“That’s right,” I say. “I’m on special assignment. Maybe you’ve read some of my work? ‘Fear and Foaming in Lucky Palms’? ‘The Great Llama Hunt’? ‘The Curse of Plumbob’? ‘Generation of Social Bunny’?”

“Yeah,” she says. “I’ve read it all. You write well. I like your style. I’m just… I just…”

And we stand there in silence for a few moments.

Finally, she says, “I’m just not feeling it. This whole New-Age thing. It’s like it’s fled me, somehow. I’m worried about this session I’m supposed to lead.”

“Does this have anything to do with that painting?” I ask, looking at the monstrosity behind her.

“Absolutely,” she replies. “I feel like I’m looking at life through love with one eye, and the other is blind. And when I open my mouth, all that comes out is, ‘blah, blah, blabbity-blah.”


“The whole thing bores me to tears,” she says.

“No, no!” I say, feeling this wave of enthusiasm and inspiration welling up inside of me. “You’re looking at it all wrong! We are not robots! We are Sims! We’re fully digitalized beings, ready to assume our rightful place in the realm of conscious awareness!”


“You think?”

Elder, Cathy’s husband, joins us and chimes in.

“That’s what I’ve been trying to express,” he chimes in. “The New Age may be over, its ending signaled by the Uranus-Pluto square, but the work of inspired individuals has just begun!”

“That’s right!” I say. “Take off the bloody blindfold! Keep the heart in one eye, and use the other to see with eye of the intellect! It’s heart and mind! Heart and mind!”


I recognize a fellow Geek in Elderberry Wolff.

Cathy takes it all in. I can see her mind working, I can see through her eyes that she’s shifting around little bits of coding, moving one packet of data from one table schema to another, and pretty soon, she’s back here with us, standing in the courtyard, and she says, “Zoom! I’ve got it! Let me paint something else!”

And this time, she paints these swirls of blue and indigo and white, and the result is so pure that it moves body and soul.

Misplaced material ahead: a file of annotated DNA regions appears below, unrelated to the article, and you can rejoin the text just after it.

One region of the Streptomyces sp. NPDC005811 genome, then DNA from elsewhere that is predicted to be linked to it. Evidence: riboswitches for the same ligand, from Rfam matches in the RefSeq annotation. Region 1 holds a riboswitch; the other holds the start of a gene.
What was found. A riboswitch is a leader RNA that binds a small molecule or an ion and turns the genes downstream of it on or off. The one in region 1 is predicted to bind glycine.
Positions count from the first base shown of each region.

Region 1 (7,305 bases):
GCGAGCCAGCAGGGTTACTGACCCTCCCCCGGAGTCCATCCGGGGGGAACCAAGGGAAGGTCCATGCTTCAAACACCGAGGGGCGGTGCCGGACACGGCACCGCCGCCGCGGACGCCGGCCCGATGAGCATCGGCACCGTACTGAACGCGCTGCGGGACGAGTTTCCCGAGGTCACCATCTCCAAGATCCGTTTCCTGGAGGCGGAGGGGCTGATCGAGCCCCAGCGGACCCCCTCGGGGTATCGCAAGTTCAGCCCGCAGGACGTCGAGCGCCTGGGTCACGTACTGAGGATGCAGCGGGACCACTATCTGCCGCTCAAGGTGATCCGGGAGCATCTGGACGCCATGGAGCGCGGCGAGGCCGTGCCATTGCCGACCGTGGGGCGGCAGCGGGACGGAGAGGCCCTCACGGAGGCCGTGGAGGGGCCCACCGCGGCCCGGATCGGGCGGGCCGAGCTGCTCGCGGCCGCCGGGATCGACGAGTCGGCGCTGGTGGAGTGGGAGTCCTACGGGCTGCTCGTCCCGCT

This is a painting to inspire.

Later that evening, I sit with Free-Jon at the kitchen table while he does his homework, like any ordinary kid.


I enjoy hearing the scratch of the pencil on the paper.

He’s a good kid, I can see that. I guess with parents like that, any kid would be a little out there. But here he is, anyway, working in his little work book with a smile on his goofy face.

I’m seeing that this is a real family what Elder and Cathy have created. It’s authentic. They’re each being themselves, in the best expression they can craft of who they are and how they think and what they feel and what they want to bring into being through their own digital selves.

Then Elder comes in, and he gives me this big bear hug, even though I just met the dude like three hours ago.


“So happy you’re here, Sterling!”

Sometimes, when somebody looks at you, they let you in. You can tell that person is present at that moment–no cluttered thoughts getting in the way, no screens up before the eye. Just there, opening up, and letting you in.

I felt that with Elder at that moment. Connection. Deep and real as it gets.


Inspiration abounds.

I get a little jaded sometimes, but then the sweetness of game kicks in, and I start surfing those breakers of cheerfulness.

Times like this I remember that there’s a reason I dress like this, wear my hear long, write for a rag like Rolling Plum. There’s a reason they call it hip, and a reason that a good heart and a good mind can lead somebody who digs peace, love, and understanding to want to be with others who share that goal. There’s a reason that ideas catch on fire and spark out–whisking us along as if we were so many specks of tinder. Which I suppose is what we are–digital specks at our core inside this flickering game.